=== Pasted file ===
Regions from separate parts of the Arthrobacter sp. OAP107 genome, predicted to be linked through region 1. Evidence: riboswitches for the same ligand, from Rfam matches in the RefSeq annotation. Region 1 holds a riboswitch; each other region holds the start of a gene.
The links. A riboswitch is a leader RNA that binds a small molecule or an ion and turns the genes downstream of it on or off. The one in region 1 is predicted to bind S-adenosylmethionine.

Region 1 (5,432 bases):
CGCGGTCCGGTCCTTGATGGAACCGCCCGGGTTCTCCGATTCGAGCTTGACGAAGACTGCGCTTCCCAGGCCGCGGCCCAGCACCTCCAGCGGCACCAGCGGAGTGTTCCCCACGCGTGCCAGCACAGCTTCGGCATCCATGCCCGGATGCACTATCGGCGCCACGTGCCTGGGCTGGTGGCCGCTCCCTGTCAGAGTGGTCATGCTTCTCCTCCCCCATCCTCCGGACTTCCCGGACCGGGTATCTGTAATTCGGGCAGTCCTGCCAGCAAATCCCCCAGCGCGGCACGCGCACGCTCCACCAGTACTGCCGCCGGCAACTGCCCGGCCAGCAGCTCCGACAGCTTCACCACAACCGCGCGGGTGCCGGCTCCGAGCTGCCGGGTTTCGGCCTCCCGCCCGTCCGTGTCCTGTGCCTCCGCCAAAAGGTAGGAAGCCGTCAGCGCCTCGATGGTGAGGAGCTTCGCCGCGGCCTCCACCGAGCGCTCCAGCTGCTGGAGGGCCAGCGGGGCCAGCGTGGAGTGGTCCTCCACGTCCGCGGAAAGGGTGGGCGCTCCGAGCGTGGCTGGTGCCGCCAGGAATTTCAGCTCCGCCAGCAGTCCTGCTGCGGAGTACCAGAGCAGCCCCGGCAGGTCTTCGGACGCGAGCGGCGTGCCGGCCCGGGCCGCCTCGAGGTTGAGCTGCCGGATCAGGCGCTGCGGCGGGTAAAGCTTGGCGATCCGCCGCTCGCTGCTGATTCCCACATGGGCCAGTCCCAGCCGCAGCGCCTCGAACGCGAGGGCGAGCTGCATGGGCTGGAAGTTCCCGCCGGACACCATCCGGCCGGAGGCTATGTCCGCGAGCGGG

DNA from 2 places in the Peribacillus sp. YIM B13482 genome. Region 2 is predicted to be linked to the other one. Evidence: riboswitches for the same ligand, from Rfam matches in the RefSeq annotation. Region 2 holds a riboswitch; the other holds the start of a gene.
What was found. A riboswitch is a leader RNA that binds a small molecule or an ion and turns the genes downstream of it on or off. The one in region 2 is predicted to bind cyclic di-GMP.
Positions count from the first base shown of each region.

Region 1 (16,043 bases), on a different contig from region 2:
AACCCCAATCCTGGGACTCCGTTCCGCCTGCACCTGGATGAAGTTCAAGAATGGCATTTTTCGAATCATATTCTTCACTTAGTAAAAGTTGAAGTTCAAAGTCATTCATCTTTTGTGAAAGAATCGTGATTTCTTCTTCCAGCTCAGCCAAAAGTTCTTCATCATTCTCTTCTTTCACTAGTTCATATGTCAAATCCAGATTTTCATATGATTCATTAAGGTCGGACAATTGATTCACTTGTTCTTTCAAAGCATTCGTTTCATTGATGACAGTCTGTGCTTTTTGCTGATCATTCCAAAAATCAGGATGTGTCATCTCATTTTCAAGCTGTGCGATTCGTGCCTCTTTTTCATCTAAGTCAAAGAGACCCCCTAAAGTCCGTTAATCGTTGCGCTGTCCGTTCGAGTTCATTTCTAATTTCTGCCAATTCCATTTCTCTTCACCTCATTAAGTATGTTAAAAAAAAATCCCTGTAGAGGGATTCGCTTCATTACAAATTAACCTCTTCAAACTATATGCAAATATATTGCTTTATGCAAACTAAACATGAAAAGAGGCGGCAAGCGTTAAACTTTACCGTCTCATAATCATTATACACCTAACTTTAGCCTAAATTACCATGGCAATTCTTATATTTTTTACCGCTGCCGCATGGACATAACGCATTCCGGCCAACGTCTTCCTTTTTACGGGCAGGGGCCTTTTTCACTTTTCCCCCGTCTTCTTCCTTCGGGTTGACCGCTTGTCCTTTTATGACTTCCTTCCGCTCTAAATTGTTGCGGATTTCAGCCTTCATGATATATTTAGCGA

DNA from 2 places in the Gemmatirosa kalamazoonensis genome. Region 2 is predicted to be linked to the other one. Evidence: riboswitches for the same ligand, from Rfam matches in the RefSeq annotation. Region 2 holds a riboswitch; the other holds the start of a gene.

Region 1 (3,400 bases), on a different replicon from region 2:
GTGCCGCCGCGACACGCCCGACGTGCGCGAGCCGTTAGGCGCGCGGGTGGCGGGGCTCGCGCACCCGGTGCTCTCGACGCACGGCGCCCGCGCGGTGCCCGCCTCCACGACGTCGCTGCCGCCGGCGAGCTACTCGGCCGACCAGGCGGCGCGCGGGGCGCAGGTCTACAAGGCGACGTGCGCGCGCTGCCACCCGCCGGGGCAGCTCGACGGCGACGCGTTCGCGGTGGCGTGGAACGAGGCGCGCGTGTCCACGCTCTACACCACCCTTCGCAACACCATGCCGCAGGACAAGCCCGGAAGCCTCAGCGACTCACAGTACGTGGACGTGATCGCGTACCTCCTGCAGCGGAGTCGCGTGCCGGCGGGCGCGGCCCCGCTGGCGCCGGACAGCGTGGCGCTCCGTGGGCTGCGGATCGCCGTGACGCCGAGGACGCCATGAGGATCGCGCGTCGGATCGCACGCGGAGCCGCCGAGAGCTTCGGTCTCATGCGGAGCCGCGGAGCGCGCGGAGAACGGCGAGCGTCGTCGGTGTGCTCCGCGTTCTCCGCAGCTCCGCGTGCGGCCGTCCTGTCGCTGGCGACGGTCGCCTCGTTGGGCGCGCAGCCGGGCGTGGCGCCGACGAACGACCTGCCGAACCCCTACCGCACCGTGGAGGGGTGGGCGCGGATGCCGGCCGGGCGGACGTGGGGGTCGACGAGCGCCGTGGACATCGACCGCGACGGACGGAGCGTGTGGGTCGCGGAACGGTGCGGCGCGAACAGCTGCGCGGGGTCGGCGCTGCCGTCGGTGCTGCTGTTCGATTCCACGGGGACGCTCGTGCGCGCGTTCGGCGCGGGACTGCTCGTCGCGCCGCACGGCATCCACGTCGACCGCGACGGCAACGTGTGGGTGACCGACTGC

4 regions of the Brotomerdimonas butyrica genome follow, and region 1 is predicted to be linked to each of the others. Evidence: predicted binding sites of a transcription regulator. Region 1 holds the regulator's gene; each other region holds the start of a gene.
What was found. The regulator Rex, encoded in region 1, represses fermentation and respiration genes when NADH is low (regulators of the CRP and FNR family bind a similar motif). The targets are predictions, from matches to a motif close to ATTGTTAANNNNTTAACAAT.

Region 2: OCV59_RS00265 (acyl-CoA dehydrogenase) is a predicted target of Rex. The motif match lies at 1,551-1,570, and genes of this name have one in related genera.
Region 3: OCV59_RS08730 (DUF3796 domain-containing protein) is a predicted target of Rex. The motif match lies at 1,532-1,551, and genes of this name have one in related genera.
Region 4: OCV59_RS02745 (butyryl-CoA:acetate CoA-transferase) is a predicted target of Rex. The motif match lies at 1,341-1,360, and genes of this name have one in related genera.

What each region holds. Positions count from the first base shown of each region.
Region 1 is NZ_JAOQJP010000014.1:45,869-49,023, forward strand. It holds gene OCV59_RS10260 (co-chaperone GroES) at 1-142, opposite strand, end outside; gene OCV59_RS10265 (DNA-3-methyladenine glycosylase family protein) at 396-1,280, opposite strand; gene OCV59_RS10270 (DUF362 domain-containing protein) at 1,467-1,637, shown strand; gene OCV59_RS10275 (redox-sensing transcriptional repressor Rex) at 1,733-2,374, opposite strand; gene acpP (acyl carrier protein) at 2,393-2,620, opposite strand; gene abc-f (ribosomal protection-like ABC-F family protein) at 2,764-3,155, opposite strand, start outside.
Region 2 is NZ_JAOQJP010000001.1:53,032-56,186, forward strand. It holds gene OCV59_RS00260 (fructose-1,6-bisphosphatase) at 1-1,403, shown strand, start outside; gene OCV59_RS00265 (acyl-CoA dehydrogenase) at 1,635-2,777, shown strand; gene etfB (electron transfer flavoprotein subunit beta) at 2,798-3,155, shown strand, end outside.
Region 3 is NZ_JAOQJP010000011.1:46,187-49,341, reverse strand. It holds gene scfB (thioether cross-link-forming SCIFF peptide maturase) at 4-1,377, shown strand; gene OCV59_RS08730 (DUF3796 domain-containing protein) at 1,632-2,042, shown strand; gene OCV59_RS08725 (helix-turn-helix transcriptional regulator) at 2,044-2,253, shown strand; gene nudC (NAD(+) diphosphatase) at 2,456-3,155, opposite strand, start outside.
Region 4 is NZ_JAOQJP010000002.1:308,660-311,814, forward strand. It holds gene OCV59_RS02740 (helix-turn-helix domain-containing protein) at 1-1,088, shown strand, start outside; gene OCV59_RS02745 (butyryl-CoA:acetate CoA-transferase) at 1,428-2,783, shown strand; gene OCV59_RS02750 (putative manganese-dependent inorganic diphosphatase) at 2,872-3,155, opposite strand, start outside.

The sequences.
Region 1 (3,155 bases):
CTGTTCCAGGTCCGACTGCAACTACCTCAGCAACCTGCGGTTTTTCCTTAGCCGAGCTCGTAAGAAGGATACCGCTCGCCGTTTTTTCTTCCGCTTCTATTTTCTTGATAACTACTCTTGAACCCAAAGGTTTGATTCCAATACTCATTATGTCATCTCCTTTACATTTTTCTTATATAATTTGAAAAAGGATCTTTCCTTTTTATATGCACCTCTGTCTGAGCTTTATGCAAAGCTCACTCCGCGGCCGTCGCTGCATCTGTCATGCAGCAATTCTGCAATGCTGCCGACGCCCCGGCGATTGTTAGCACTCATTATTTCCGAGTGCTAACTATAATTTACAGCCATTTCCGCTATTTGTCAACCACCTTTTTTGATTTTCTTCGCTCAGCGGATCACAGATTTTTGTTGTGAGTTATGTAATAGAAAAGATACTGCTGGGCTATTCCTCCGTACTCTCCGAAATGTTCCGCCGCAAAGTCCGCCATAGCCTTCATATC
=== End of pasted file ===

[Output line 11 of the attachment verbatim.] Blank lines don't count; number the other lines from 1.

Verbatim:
Region 1 (3,400 bases), on a different replicon from region 2: